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Re: Fast Way to Split String in to Chunk of Equal Length

by BrowserUk (Pope)
on Nov 25, 2011 at 10:31 UTC ( #940021=note: print w/replies, xml ) Need Help??


in reply to Fast Way to Split String in to Chunk of Equal Length

unpack is the way to go, but one tip is that unpack 'a3' x $n, $str runs a few percent quicker than unpack '(a3)*', $str if you know in advance how many fields there are.

Also, if your problem allows you to unpack the strings just in time at the point where you need them, rather than en masse, avoiding the allocation, creation and destruction of 10 million concurrent small arrays -- even if you have ample memory for them -- can save a significant amounts of time.


With the rise and rise of 'Social' network sites: 'Computers are making people easier to use everyday'
Examine what is said, not who speaks -- Silence betokens consent -- Love the truth but pardon error.
"Science is about questioning the status quo. Questioning authority".
In the absence of evidence, opinion is indistinguishable from prejudice.

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Re^2: Fast Way to Split String in to Chunk of Equal Length
by ikegami (Pope) on Nov 25, 2011 at 17:09 UTC

    unpack is the way to go, but one tip is that unpack 'a3' x $n, $str runs a few percent quicker than unpack '(a3)*', $str if you know in advance how many fields there are.

    How can you not know in advance how many fields there are (int(length($seq)/3))?

    avoiding the allocation, creation and destruction of 10 million concurrent small arrays -- even if you have ample memory for them -- can save a significant amounts of time

    Any implementation in mind? Something like the following?

    while ($seq =~ /(.{3})/sg) { # Substring in $1 ... }

      Assuming your question is in regard to:

      Also, if your problem allows you to unpack the strings just in time at the point where you need them, rather than en masse, avoiding the allocation, creation and destruction of 10 million concurrent small arrays -- even if you have ample memory for them -- can save a significant amounts of time.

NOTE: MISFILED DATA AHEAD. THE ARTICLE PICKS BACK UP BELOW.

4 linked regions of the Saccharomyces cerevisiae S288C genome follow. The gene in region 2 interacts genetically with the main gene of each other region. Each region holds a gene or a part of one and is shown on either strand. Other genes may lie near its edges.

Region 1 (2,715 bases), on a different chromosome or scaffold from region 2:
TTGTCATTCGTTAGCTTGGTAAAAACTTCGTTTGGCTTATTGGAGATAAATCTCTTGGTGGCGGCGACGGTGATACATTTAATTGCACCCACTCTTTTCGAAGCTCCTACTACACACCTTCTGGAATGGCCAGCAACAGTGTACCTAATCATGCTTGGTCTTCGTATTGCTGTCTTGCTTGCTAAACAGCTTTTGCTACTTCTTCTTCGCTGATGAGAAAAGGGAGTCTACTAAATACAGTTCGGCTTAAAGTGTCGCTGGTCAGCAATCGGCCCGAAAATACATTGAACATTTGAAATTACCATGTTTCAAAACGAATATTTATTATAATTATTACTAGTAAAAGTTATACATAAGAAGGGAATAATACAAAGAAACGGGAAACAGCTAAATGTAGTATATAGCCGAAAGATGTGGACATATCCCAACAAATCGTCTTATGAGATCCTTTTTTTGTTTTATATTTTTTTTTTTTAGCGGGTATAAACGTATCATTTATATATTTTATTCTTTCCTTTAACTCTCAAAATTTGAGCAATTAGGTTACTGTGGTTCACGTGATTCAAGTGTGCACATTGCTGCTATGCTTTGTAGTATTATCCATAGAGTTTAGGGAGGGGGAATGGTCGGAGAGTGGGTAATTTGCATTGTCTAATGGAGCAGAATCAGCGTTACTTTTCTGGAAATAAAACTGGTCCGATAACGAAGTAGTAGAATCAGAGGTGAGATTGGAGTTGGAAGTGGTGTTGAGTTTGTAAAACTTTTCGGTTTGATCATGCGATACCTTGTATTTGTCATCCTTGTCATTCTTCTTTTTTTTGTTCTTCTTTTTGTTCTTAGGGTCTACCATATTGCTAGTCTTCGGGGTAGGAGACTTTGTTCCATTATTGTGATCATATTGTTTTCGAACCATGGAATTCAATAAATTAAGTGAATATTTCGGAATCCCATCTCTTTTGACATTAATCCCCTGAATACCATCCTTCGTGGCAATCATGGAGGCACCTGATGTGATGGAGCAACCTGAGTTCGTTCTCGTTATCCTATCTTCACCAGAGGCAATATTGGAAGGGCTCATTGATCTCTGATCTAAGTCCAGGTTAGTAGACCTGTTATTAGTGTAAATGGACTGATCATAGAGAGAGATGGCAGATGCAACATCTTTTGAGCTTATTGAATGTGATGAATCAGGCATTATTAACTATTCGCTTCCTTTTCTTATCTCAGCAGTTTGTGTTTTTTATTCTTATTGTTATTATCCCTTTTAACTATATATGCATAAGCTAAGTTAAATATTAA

I meant -- unpack the strings just in time at the point where you need them -- something like:

      for my $seq ( @seqs ) { my @bits = unpack 'a3a3a3', $seq; ## $bits[ ... ]; }

      rather than -- en masse --:

      @seqs = map[ unpack '(a3)*', $_ ], @seqs; for my $ref ( @seqs ) { ## $ref->[ ... ] }

      With the rise and rise of 'Social' network sites: 'Computers are making people easier to use everyday'
      Examine what is said, not who speaks -- Silence betokens consent -- Love the truth but pardon error.
      "Science is about questioning the status quo. Questioning authority".
      In the absence of evidence, opinion is indistinguishable from prejudice.

      At it again. Unannounced updates. The above post originally consisted entirely of just:

      Any implementation in mind? Something like the following?
      while ($seq =~ /(.{3})/sg) { # Substring in $1 ... }

      To answer the dumb question that wasn't there originally,

      How can you not know in advance how many fields there are (int(length($seq)/3))?

      If you have to calculate the number, you throw away the few percent gained.


      With the rise and rise of 'Social' network sites: 'Computers are making people easier to use everyday'
      Examine what is said, not who speaks -- Silence betokens consent -- Love the truth but pardon error.
      "Science is about questioning the status quo. Questioning authority".
      In the absence of evidence, opinion is indistinguishable from prejudice.

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